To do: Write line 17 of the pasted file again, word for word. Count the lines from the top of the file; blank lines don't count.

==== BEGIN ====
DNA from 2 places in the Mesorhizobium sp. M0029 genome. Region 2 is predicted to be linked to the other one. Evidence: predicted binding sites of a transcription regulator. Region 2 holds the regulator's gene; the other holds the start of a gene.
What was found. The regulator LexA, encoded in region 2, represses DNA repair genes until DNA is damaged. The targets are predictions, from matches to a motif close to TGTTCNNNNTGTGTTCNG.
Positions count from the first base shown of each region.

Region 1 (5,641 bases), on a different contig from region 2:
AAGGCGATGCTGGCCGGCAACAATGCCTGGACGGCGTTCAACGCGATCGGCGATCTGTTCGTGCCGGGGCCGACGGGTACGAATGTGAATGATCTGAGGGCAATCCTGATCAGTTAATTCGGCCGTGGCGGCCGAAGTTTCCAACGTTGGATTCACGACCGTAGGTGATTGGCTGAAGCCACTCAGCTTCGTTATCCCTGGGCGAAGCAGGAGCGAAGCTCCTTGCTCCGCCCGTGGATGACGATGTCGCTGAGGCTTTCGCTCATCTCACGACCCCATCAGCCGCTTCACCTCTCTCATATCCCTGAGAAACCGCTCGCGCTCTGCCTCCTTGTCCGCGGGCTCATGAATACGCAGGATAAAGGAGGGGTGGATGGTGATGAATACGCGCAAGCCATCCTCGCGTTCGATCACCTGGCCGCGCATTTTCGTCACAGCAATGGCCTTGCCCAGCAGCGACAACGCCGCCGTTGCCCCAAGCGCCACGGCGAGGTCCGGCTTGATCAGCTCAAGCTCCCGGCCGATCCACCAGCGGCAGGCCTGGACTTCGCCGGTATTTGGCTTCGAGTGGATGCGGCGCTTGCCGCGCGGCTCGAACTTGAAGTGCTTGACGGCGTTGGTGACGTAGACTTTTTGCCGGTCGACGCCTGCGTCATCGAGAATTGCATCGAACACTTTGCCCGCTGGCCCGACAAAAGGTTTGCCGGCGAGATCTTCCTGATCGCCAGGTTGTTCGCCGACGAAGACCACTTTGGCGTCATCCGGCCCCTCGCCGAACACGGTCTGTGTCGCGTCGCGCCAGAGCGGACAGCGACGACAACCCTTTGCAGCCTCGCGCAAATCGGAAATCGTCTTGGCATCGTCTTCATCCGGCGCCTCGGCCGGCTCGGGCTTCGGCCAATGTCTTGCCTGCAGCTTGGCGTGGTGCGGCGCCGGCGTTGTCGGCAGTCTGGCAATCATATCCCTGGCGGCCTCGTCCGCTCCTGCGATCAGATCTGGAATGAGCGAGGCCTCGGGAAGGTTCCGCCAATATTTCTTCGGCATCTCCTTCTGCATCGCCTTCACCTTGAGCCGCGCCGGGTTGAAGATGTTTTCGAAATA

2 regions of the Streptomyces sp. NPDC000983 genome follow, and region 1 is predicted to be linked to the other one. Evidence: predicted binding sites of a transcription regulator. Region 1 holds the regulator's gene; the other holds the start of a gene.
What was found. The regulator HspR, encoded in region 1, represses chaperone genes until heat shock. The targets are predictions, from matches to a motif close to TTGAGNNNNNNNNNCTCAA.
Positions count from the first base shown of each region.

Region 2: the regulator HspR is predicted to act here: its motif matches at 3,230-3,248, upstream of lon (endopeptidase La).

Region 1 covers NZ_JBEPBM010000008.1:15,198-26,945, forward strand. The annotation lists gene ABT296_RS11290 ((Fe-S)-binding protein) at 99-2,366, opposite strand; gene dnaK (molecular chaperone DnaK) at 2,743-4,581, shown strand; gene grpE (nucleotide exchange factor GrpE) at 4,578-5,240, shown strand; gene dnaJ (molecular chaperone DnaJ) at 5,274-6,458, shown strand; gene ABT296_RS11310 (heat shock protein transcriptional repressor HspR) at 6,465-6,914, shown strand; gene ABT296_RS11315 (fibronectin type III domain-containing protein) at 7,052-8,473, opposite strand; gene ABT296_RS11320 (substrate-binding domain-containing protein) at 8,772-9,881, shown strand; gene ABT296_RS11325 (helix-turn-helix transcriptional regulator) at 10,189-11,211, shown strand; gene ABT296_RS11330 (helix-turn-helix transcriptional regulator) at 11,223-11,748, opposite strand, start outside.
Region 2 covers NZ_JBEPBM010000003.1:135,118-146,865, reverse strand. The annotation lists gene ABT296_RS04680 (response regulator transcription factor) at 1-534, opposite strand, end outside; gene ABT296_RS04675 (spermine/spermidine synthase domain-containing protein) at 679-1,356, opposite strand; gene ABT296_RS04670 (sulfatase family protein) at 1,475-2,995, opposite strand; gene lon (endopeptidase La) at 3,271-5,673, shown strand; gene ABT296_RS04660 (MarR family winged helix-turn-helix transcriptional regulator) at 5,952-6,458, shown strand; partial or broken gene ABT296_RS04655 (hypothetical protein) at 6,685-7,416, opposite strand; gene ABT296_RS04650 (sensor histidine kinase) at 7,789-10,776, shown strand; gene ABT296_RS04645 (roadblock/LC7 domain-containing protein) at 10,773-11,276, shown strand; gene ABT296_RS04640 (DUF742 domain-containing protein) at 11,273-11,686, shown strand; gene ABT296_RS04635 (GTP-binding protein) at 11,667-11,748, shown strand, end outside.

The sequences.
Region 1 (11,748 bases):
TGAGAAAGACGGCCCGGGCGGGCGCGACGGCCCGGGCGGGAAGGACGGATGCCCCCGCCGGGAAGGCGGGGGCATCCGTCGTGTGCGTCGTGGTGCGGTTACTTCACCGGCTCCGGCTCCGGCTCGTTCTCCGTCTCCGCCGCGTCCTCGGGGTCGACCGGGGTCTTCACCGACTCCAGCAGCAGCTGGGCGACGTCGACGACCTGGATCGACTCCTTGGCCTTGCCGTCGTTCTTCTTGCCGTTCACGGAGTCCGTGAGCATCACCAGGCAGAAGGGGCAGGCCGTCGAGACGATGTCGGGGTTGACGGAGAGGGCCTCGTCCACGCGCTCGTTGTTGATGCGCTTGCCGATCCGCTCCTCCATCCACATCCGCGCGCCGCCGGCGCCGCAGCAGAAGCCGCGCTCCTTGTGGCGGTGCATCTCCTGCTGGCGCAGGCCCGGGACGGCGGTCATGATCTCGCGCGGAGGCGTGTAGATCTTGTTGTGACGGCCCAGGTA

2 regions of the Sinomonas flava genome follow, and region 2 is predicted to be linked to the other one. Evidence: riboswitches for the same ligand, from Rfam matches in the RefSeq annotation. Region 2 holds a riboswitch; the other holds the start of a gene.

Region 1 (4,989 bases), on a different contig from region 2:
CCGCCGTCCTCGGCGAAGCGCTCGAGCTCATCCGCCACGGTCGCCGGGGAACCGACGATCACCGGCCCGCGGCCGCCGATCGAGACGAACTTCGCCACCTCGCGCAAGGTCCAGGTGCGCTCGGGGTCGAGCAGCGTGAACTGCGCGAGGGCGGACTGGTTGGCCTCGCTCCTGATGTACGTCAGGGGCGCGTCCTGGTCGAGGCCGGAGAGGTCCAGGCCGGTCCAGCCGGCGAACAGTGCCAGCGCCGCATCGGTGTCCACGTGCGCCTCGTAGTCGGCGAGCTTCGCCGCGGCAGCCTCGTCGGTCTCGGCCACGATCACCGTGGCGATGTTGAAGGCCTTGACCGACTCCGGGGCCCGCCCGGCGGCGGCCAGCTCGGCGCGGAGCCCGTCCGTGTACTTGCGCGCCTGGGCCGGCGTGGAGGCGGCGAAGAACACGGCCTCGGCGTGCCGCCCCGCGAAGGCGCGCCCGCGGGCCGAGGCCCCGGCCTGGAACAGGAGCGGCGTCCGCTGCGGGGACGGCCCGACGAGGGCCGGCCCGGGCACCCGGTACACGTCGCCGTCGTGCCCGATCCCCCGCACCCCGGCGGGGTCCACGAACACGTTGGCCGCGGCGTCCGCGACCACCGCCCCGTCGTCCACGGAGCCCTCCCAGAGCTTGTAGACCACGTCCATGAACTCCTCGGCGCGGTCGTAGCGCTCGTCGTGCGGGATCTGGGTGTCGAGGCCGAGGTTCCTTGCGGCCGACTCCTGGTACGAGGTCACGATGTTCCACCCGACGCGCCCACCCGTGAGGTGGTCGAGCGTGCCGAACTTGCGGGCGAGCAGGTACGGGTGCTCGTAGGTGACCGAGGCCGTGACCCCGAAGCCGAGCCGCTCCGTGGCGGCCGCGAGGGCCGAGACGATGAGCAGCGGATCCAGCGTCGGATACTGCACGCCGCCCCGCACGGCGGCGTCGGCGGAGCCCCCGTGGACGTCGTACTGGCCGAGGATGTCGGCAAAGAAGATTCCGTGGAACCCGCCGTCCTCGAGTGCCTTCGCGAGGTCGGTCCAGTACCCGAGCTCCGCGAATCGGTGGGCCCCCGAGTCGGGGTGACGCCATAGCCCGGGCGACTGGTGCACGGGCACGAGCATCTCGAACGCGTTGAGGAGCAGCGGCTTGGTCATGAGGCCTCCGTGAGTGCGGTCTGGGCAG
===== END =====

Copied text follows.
CCGCCGTCCTCGGCGAAGCGCTCGAGCTCATCCGCCACGGTCGCCGGGGAACCGACGATCACCGGCCCGCGGCCGCCGATCGAGACGAACTTCGCCACCTCGCGCAAGGTCCAGGTGCGCTCGGGGTCGAGCAGCGTGAACTGCGCGAGGGCGGACTGGTTGGCCTCGCTCCTGATGTACGTCAGGGGCGCGTCCTGGTCGAGGCCGGAGAGGTCCAGGCCGGTCCAGCCGGCGAACAGTGCCAGCGCCGCATCGGTGTCCACGTGCGCCTCGTAGTCGGCGAGCTTCGCCGCGGCAGCCTCGTCGGTCTCGGCCACGATCACCGTGGCGATGTTGAAGGCCTTGACCGACTCCGGGGCCCGCCCGGCGGCGGCCAGCTCGGCGCGGAGCCCGTCCGTGTACTTGCGCGCCTGGGCCGGCGTGGAGGCGGCGAAGAACACGGCCTCGGCGTGCCGCCCCGCGAAGGCGCGCCCGCGGGCCGAGGCCCCGGCCTGGAACAGGAGCGGCGTCCGCTGCGGGGACGGCCCGACGAGGGCCGGCCCGGGCACCCGGTACACGTCGCCGTCGTGCCCGATCCCCCGCACCCCGGCGGGGTCCACGAACACGTTGGCCGCGGCGTCCGCGACCACCGCCCCGTCGTCCACGGAGCCCTCCCAGAGCTTGTAGACCACGTCCATGAACTCCTCGGCGCGGTCGTAGCGCTCGTCGTGCGGGATCTGGGTGTCGAGGCCGAGGTTCCTTGCGGCCGACTCCTGGTACGAGGTCACGATGTTCCACCCGACGCGCCCACCCGTGAGGTGGTCGAGCGTGCCGAACTTGCGGGCGAGCAGGTACGGGTGCTCGTAGGTGACCGAGGCCGTGACCCCGAAGCCGAGCCGCTCCGTGGCGGCCGCGAGGGCCGAGACGATGAGCAGCGGATCCAGCGTCGGATACTGCACGCCGCCCCGCACGGCGGCGTCGGCGGAGCCCCCGTGGACGTCGTACTGGCCGAGGATGTCGGCAAAGAAGATTCCGTGGAACCCGCCGTCCTCGAGTGCCTTCGCGAGGTCGGTCCAGTACCCGAGCTCCGCGAATCGGTGGGCCCCCGAGTCGGGGTGACGCCATAGCCCGGGCGACTGGTGCACGGGCACGAGCATCTCGAACGCGTTGAGGAGCAGCGGCTTGGTCATGAGGCCTCCGTGAGTGCGGTCTGGGCAG